Music and Identity: Immortal Rites’ Art as the Narrative of Contemporary Kejawen Identity

Petrik Mahisa Akhtabi, Lina Puryanti

Research output: Contribution to journalArticlepeer-review

1 Citation (Scopus)


This study explores the context of identity in the musical arts echoed by a Black Metal band from Kediri, Immortal Rites. Aesthetically, Immortal Rites articulate Javanese locality using Black Metal, a sub-genre of underground music that emerged in Indonesia in the late 90s. Accordingly, the band lined up as one of the Kejawen Black Metal whose consistency and depth of understanding are well appreciated within the scene. The unification of two different cultures provokes a complex contemporary value of a cultural reflection concerning identity. This study uses a qualitative research method with a descriptive approach. This study aims to discuss the narrative of identity that Immortal Rites wish to embody for its fans to understand. By focusing analysis on the main data of song lyrics with additional data in the form of interviews, we found that the echoed locality represents a notion of contemporary Javanese identity. Within the arts, there was a close relevance of the content with the identical Javaneseness in the era of the Kadiri kingdom. Thus, based on the engagement of the arts and the Kediri-based Javaneseness, it leads us to an understanding of the mediated cultural representation of contemporary Javanese identity, of a Daha-based Javanese identity.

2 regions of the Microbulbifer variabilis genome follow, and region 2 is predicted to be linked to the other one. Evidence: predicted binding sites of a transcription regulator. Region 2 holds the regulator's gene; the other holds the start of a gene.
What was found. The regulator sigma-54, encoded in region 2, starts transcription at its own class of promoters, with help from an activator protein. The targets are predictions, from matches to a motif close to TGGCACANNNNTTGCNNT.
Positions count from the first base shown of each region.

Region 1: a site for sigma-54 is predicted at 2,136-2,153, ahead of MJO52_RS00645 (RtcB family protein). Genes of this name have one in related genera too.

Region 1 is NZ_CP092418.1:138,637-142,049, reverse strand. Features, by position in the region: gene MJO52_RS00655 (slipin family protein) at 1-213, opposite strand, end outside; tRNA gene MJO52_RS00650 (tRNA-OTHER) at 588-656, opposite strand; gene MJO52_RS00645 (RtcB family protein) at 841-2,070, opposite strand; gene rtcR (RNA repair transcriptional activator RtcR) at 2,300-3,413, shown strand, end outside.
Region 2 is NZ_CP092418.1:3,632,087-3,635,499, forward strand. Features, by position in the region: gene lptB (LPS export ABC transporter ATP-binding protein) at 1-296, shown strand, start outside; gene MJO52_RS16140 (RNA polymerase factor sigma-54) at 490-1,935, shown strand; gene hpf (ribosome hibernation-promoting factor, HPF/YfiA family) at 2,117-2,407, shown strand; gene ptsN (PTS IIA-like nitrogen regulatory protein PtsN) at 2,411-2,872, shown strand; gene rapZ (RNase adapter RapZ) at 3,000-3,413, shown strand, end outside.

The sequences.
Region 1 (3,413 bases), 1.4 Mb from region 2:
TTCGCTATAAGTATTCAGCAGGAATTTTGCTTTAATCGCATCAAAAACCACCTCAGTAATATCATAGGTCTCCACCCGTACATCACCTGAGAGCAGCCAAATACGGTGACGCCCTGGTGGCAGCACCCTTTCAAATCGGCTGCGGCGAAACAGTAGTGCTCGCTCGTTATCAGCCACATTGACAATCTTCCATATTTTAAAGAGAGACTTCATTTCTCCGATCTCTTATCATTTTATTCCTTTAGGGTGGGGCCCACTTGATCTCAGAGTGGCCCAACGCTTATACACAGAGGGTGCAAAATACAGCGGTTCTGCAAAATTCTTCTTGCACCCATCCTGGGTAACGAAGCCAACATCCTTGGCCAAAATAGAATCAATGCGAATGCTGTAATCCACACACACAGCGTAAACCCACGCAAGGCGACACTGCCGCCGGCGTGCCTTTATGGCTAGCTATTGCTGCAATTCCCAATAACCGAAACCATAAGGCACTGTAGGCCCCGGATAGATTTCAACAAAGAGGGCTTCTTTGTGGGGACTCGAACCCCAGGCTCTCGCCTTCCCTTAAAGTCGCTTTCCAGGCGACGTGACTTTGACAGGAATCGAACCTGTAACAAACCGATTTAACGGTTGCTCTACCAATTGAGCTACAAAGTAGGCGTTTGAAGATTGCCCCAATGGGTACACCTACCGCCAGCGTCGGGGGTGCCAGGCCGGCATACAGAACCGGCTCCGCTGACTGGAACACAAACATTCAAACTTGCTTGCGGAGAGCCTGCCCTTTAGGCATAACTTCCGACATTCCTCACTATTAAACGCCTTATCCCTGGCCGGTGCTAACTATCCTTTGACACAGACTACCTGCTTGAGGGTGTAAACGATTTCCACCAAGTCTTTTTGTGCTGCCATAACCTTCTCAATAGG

Original languageEnglish
Pages (from-to)268-282
Number of pages15
JournalHarmonia: Journal of Arts Research and Education
Issue number2
Publication statusPublished - Dec 2022


  • Black Metal
  • identity
  • Javaneseness
  • locality
  • representation


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